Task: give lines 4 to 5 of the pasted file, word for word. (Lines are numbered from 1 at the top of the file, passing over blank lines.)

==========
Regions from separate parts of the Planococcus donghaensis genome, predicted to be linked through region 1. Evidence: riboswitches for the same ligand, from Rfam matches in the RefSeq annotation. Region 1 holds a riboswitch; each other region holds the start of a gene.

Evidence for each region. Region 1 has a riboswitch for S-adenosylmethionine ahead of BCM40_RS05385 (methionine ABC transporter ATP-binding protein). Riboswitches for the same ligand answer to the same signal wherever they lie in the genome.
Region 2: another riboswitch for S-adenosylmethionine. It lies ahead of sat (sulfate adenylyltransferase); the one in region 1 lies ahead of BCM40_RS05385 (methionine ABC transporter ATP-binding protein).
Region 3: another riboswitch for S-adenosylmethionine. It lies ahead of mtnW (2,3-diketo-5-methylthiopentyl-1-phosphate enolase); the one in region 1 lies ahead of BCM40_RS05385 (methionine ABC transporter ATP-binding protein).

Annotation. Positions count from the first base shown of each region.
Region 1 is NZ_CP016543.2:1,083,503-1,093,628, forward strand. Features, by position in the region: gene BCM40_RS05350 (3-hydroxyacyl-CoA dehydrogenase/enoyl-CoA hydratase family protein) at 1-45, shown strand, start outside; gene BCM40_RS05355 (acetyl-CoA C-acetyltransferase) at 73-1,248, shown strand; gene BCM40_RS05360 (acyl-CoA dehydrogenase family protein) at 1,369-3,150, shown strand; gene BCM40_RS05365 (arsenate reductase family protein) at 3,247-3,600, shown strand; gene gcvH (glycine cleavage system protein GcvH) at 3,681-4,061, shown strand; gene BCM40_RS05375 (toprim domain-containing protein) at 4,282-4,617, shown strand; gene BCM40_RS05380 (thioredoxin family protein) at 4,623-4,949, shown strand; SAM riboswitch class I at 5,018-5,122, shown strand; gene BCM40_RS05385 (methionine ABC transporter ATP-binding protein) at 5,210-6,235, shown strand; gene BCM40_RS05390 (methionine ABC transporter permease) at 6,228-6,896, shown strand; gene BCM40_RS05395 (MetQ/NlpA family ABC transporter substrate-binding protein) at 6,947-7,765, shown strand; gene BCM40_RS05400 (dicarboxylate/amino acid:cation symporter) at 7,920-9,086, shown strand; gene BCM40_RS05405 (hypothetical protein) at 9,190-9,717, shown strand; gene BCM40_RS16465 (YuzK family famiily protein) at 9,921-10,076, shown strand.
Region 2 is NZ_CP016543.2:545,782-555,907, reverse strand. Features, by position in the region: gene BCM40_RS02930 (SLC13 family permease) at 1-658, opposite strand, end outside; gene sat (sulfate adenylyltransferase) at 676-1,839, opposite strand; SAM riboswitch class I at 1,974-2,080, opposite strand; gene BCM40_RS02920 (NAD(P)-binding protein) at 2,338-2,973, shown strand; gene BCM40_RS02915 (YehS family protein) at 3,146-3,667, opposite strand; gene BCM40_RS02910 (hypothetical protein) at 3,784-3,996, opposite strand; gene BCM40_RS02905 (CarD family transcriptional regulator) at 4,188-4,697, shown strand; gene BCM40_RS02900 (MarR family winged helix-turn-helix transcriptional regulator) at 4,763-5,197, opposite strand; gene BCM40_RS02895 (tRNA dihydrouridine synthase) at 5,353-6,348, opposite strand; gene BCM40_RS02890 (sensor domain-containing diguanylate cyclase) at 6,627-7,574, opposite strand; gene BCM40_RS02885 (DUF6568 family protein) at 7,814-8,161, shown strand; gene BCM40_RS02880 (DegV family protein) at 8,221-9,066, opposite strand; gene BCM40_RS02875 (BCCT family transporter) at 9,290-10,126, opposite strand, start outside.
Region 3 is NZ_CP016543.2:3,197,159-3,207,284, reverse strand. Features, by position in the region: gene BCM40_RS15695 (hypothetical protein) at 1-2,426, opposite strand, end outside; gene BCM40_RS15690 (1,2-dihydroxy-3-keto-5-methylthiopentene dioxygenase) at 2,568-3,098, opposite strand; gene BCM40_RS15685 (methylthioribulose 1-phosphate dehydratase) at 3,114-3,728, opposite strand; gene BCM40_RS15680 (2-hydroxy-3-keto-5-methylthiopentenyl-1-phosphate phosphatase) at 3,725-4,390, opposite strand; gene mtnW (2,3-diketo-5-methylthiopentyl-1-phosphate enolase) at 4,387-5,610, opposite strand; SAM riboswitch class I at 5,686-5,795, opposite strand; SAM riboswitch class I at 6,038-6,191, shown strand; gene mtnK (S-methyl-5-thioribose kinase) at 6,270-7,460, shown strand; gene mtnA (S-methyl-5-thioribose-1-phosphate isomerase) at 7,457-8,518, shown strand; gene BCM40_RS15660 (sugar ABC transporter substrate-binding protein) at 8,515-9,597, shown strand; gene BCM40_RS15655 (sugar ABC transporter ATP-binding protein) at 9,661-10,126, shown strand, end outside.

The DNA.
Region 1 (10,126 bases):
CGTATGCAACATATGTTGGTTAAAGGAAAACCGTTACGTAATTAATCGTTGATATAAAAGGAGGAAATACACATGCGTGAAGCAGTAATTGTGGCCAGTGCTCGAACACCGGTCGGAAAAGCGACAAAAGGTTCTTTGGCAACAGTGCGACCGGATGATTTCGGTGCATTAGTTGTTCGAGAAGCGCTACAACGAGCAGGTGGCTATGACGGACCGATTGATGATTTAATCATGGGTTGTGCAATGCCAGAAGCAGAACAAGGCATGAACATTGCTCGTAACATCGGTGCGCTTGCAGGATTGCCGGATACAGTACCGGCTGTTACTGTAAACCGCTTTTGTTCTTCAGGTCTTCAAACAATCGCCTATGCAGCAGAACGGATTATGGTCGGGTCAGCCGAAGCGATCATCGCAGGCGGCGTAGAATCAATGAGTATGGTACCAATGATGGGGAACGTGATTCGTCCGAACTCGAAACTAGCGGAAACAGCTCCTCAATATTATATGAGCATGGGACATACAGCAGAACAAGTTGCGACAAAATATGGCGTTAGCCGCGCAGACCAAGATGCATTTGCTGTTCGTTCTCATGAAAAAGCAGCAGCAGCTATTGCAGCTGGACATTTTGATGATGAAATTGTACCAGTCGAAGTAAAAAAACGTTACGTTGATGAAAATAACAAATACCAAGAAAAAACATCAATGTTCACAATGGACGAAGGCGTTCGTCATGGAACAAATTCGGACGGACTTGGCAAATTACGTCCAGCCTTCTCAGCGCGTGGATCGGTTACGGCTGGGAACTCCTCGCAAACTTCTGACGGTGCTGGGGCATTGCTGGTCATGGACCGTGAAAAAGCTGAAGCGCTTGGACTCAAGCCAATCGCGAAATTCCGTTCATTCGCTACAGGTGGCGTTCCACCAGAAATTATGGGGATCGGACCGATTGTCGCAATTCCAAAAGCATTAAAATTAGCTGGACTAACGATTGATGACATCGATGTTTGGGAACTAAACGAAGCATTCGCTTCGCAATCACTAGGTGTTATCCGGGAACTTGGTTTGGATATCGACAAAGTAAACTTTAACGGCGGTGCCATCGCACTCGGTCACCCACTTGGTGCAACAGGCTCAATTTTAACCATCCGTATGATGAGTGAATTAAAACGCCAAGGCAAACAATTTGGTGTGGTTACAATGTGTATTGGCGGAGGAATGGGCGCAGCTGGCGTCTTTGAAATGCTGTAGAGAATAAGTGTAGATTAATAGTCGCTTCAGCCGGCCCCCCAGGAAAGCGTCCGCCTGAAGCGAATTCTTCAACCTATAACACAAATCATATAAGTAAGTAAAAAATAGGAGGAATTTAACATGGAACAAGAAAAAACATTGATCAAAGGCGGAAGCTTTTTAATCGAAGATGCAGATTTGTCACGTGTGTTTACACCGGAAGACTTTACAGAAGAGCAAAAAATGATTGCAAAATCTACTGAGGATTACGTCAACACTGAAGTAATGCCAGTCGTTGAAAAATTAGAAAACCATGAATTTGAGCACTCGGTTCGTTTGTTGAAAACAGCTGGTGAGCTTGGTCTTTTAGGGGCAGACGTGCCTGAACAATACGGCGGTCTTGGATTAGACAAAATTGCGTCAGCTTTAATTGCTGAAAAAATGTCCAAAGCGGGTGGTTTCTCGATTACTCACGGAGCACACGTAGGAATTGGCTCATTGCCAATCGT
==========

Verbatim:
Region 3: another riboswitch for S-adenosylmethionine. It lies ahead of mtnW (2,3-diketo-5-methylthiopentyl-1-phosphate enolase); the one in region 1 lies ahead of BCM40_RS05385 (methionine ABC transporter ATP-binding protein).

Annotation. Positions count from the first base shown of each region.